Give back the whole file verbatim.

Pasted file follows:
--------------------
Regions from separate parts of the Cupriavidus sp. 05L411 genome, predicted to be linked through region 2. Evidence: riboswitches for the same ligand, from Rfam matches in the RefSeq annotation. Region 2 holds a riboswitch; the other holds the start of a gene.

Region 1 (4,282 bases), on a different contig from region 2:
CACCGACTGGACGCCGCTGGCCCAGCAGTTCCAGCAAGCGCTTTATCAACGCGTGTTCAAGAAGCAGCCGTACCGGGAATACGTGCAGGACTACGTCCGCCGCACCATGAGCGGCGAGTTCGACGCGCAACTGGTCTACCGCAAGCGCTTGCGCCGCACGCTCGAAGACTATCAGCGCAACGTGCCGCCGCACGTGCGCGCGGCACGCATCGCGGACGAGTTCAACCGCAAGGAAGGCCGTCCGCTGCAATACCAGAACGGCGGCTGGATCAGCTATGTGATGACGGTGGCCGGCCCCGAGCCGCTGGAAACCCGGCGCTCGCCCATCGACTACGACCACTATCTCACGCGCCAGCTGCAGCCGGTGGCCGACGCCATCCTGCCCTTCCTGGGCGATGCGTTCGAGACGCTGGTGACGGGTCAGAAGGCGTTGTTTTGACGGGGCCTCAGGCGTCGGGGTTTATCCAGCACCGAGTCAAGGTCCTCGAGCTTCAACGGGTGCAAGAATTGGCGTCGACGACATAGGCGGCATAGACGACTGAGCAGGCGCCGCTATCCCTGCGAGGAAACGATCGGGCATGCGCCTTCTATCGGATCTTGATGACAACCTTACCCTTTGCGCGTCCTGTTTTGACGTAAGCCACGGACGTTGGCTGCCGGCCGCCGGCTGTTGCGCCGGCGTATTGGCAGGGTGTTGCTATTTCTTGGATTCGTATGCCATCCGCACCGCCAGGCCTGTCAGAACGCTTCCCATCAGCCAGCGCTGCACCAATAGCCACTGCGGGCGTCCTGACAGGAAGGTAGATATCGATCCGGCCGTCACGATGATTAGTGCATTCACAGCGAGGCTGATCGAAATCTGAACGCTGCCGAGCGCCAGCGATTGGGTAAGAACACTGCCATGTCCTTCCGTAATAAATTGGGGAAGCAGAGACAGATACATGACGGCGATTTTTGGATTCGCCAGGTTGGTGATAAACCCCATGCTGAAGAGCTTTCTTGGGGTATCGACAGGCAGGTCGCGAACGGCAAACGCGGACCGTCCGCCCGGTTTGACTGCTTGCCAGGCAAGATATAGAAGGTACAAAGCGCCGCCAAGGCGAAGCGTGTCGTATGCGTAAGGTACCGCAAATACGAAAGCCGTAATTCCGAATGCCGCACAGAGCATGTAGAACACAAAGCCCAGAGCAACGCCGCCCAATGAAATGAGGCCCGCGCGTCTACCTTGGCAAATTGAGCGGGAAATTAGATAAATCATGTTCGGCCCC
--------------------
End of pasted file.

Regions from separate parts of the Cupriavidus sp. 05L411 genome, predicted to be linked through region 2. Evidence: riboswitches for the same ligand, from Rfam matches in the RefSeq annotation. Region 2 holds a riboswitch; the other holds the start of a gene.

Region 1 (4,282 bases), on a different contig from region 2:
CACCGACTGGACGCCGCTGGCCCAGCAGTTCCAGCAAGCGCTTTATCAACGCGTGTTCAAGAAGCAGCCGTACCGGGAATACGTGCAGGACTACGTCCGCCGCACCATGAGCGGCGAGTTCGACGCGCAACTGGTCTACCGCAAGCGCTTGCGCCGCACGCTCGAAGACTATCAGCGCAACGTGCCGCCGCACGTGCGCGCGGCACGCATCGCGGACGAGTTCAACCGCAAGGAAGGCCGTCCGCTGCAATACCAGAACGGCGGCTGGATCAGCTATGTGATGACGGTGGCCGGCCCCGAGCCGCTGGAAACCCGGCGCTCGCCCATCGACTACGACCACTATCTCACGCGCCAGCTGCAGCCGGTGGCCGACGCCATCCTGCCCTTCCTGGGCGATGCGTTCGAGACGCTGGTGACGGGTCAGAAGGCGTTGTTTTGACGGGGCCTCAGGCGTCGGGGTTTATCCAGCACCGAGTCAAGGTCCTCGAGCTTCAACGGGTGCAAGAATTGGCGTCGACGACATAGGCGGCATAGACGACTGAGCAGGCGCCGCTATCCCTGCGAGGAAACGATCGGGCATGCGCCTTCTATCGGATCTTGATGACAACCTTACCCTTTGCGCGTCCTGTTTTGACGTAAGCCACGGACGTTGGCTGCCGGCCGCCGGCTGTTGCGCCGGCGTATTGGCAGGGTGTTGCTATTTCTTGGATTCGTATGCCATCCGCACCGCCAGGCCTGTCAGAACGCTTCCCATCAGCCAGCGCTGCACCAATAGCCACTGCGGGCGTCCTGACAGGAAGGTAGATATCGATCCGGCCGTCACGATGATTAGTGCATTCACAGCGAGGCTGATCGAAATCTGAACGCTGCCGAGCGCCAGCGATTGGGTAAGAACACTGCCATGTCCTTCCGTAATAAATTGGGGAAGCAGAGACAGATACATGACGGCGATTTTTGGATTCGCCAGGTTGGTGATAAACCCCATGCTGAAGAGCTTTCTTGGGGTATCGACAGGCAGGTCGCGAACGGCAAACGCGGACCGTCCGCCCGGTTTGACTGCTTGCCAGGCAAGATATAGAAGGTACAAAGCGCCGCCAAGGCGAAGCGTGTCGTATGCGTAAGGTACCGCAAATACGAAAGCCGTAATTCCGAATGCCGCACAGAGCATGTAGAACACAAAGCCCAGAGCAACGCCGCCCAATGAAATGAGGCCCGCGCGTCTACCTTGGCAAATTGAGCGGGAAATTAGATAAATCATGTTCGGCCCC